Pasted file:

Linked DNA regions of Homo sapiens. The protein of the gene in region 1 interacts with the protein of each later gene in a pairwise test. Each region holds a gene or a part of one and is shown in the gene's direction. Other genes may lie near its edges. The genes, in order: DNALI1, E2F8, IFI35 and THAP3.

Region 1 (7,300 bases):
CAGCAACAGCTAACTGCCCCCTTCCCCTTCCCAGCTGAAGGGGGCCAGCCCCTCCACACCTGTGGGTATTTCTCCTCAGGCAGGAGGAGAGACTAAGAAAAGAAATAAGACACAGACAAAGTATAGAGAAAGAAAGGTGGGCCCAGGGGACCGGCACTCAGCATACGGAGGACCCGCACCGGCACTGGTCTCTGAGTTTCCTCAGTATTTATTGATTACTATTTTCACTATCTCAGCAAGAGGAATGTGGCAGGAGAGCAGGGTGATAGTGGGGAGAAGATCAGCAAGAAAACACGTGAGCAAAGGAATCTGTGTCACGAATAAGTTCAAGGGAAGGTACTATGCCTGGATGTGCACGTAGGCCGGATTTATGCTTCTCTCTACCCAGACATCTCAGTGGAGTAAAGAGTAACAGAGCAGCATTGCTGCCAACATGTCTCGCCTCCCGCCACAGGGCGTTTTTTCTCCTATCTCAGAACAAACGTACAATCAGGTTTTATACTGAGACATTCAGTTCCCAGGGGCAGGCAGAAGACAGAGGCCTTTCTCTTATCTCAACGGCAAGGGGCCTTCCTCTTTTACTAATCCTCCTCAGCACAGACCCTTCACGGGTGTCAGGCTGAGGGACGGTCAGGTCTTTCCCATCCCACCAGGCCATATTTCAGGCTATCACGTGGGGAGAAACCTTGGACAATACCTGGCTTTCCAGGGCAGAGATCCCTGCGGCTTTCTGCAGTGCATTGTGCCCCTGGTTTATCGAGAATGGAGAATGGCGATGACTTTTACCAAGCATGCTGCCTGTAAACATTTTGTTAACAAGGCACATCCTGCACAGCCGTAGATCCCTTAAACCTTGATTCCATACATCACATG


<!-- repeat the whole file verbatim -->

Linked DNA regions of Homo sapiens. The protein of the gene in region 1 interacts with the protein of each later gene in a pairwise test. Each region holds a gene or a part of one and is shown in the gene's direction. Other genes may lie near its edges. The genes, in order: DNALI1, E2F8, IFI35 and THAP3.

Region 1 (7,300 bases):
CAGCAACAGCTAACTGCCCCCTTCCCCTTCCCAGCTGAAGGGGGCCAGCCCCTCCACACCTGTGGGTATTTCTCCTCAGGCAGGAGGAGAGACTAAGAAAAGAAATAAGACACAGACAAAGTATAGAGAAAGAAAGGTGGGCCCAGGGGACCGGCACTCAGCATACGGAGGACCCGCACCGGCACTGGTCTCTGAGTTTCCTCAGTATTTATTGATTACTATTTTCACTATCTCAGCAAGAGGAATGTGGCAGGAGAGCAGGGTGATAGTGGGGAGAAGATCAGCAAGAAAACACGTGAGCAAAGGAATCTGTGTCACGAATAAGTTCAAGGGAAGGTACTATGCCTGGATGTGCACGTAGGCCGGATTTATGCTTCTCTCTACCCAGACATCTCAGTGGAGTAAAGAGTAACAGAGCAGCATTGCTGCCAACATGTCTCGCCTCCCGCCACAGGGCGTTTTTTCTCCTATCTCAGAACAAACGTACAATCAGGTTTTATACTGAGACATTCAGTTCCCAGGGGCAGGCAGAAGACAGAGGCCTTTCTCTTATCTCAACGGCAAGGGGCCTTCCTCTTTTACTAATCCTCCTCAGCACAGACCCTTCACGGGTGTCAGGCTGAGGGACGGTCAGGTCTTTCCCATCCCACCAGGCCATATTTCAGGCTATCACGTGGGGAGAAACCTTGGACAATACCTGGCTTTCCAGGGCAGAGATCCCTGCGGCTTTCTGCAGTGCATTGTGCCCCTGGTTTATCGAGAATGGAGAATGGCGATGACTTTTACCAAGCATGCTGCCTGTAAACATTTTGTTAACAAGGCACATCCTGCACAGCCGTAGATCCCTTAAACCTTGATTCCATACATCACATG